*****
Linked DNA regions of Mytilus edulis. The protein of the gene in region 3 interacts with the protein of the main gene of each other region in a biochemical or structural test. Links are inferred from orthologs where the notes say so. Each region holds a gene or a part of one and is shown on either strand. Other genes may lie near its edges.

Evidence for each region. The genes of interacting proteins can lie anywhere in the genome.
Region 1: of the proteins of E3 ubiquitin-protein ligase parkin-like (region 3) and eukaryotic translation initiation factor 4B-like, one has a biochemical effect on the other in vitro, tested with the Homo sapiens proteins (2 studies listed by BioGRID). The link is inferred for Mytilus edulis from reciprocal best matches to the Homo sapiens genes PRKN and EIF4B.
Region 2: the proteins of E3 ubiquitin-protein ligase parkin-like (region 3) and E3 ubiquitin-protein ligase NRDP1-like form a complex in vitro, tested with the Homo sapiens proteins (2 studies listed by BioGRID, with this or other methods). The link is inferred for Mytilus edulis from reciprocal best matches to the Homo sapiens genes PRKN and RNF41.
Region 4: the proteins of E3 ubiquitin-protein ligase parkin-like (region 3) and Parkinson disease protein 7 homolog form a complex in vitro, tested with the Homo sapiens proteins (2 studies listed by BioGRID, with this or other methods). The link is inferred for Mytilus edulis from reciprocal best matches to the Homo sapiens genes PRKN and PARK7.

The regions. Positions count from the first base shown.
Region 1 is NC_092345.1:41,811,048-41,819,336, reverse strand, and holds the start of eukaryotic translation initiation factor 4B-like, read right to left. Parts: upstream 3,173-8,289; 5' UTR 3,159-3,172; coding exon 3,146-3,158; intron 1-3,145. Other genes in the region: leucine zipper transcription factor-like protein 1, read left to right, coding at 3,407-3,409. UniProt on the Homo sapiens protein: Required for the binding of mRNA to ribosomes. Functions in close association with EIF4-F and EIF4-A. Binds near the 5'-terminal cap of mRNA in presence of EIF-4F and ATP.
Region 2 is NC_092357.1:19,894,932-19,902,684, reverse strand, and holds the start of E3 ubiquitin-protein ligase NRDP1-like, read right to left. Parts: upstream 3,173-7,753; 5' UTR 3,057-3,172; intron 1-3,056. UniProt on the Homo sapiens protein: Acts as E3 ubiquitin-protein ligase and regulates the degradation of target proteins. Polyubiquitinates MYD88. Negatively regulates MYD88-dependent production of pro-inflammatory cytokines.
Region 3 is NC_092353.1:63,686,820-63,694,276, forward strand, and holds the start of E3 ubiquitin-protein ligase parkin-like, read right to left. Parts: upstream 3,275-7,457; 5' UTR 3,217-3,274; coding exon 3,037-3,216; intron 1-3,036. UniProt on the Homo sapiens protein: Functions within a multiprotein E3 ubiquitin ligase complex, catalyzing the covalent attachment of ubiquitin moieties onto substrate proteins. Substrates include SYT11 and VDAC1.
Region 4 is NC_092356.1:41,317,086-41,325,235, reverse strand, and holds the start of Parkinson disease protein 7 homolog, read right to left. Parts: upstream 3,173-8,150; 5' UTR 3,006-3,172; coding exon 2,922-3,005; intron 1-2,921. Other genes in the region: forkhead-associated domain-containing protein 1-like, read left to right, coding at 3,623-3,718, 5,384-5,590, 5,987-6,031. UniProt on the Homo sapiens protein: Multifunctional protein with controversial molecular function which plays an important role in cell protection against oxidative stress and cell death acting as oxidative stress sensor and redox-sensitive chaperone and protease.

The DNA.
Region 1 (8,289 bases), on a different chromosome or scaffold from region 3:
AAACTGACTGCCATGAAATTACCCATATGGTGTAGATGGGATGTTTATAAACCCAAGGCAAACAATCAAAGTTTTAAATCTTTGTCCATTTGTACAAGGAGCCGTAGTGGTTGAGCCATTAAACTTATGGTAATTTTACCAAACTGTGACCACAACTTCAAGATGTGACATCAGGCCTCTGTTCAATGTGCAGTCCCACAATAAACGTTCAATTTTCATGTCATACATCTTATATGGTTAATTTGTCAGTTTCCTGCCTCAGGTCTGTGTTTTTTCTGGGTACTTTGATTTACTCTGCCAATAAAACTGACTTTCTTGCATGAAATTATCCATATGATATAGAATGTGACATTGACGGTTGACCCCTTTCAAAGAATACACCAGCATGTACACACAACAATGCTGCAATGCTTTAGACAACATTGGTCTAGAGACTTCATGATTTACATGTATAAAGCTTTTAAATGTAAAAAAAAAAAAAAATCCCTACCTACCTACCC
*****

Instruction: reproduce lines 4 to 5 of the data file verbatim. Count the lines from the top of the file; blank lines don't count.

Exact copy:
Region 2: the proteins of E3 ubiquitin-protein ligase parkin-like (region 3) and E3 ubiquitin-protein ligase NRDP1-like form a complex in vitro, tested with the Homo sapiens proteins (2 studies listed by BioGRID, with this or other methods). The link is inferred for Mytilus edulis from reciprocal best matches to the Homo sapiens genes PRKN and RNF41.
Region 4: the proteins of E3 ubiquitin-protein ligase parkin-like (region 3) and Parkinson disease protein 7 homolog form a complex in vitro, tested with the Homo sapiens proteins (2 studies listed by BioGRID, with this or other methods). The link is inferred for Mytilus edulis from reciprocal best matches to the Homo sapiens genes PRKN and PARK7.